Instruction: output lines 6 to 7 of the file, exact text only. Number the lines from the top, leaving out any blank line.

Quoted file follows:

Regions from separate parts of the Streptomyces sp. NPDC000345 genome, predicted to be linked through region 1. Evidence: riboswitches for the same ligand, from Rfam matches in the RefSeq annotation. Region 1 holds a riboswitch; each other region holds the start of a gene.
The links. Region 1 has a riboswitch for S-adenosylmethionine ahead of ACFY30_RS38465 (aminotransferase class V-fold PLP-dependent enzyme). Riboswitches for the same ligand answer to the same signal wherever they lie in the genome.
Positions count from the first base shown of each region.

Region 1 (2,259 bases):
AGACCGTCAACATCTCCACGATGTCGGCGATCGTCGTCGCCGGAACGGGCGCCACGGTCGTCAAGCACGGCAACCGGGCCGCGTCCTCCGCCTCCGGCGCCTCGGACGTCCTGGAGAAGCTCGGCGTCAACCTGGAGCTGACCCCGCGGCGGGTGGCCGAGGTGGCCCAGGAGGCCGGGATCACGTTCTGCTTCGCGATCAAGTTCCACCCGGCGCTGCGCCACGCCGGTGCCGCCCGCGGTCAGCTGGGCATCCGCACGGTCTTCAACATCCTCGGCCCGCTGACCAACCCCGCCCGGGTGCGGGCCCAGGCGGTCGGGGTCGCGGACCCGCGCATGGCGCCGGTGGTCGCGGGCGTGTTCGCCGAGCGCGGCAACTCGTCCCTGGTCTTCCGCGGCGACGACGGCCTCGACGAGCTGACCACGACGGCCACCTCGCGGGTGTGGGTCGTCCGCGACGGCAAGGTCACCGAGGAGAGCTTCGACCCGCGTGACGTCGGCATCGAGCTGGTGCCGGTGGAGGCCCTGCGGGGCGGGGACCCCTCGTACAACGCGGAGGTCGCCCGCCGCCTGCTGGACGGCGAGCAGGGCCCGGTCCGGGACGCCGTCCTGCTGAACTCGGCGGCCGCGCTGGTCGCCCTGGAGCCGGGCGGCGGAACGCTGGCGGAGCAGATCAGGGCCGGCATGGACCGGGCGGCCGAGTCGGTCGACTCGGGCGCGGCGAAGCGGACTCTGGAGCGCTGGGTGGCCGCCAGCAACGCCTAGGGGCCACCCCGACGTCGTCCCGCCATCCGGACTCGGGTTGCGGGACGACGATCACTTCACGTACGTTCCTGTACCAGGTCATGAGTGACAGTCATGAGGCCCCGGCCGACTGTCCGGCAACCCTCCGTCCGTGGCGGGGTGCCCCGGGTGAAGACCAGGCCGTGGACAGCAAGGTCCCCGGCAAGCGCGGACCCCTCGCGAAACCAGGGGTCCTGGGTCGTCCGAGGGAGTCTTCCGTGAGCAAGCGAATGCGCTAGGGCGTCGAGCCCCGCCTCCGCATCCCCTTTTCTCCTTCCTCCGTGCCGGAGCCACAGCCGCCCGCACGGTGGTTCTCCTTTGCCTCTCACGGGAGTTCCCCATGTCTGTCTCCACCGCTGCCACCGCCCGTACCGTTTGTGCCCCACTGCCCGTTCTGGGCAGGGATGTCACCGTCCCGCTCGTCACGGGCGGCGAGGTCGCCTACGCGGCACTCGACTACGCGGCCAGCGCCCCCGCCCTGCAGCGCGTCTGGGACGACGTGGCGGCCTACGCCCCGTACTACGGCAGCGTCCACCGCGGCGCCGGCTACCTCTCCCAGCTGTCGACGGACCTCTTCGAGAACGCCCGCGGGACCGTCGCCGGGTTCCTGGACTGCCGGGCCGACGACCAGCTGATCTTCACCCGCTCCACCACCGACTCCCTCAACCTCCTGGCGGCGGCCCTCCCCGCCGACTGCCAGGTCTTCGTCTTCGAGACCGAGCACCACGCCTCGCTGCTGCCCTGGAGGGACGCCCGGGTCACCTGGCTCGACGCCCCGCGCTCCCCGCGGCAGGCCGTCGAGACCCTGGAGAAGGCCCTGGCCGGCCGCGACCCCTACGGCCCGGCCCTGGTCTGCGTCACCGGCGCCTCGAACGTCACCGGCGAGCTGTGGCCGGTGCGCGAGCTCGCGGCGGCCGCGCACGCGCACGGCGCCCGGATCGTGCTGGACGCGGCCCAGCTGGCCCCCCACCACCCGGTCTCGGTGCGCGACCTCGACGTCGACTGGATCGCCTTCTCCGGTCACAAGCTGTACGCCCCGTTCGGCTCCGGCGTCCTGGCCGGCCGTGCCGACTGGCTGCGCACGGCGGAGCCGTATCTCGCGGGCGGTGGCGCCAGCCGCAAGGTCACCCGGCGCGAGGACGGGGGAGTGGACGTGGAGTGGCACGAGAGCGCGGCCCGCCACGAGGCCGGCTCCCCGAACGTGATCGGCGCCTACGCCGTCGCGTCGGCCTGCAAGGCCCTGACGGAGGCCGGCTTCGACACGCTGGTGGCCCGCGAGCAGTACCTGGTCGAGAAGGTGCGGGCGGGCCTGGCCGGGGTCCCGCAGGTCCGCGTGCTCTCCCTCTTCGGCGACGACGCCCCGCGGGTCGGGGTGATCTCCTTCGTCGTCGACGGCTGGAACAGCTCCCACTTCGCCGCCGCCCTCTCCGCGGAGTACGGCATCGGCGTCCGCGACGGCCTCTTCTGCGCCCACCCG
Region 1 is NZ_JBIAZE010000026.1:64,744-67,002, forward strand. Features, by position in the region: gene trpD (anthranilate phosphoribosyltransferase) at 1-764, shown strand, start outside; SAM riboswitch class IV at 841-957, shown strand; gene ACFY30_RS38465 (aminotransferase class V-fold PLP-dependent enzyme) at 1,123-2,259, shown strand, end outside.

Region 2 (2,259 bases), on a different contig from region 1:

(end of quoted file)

Region 1 is NZ_JBIAZE010000026.1:64,744-67,002, forward strand. Features, by position in the region: gene trpD (anthranilate phosphoribosyltransferase) at 1-764, shown strand, start outside; SAM riboswitch class IV at 841-957, shown strand; gene ACFY30_RS38465 (aminotransferase class V-fold PLP-dependent enzyme) at 1,123-2,259, shown strand, end outside.

Region 2 (2,259 bases), on a different contig from region 1: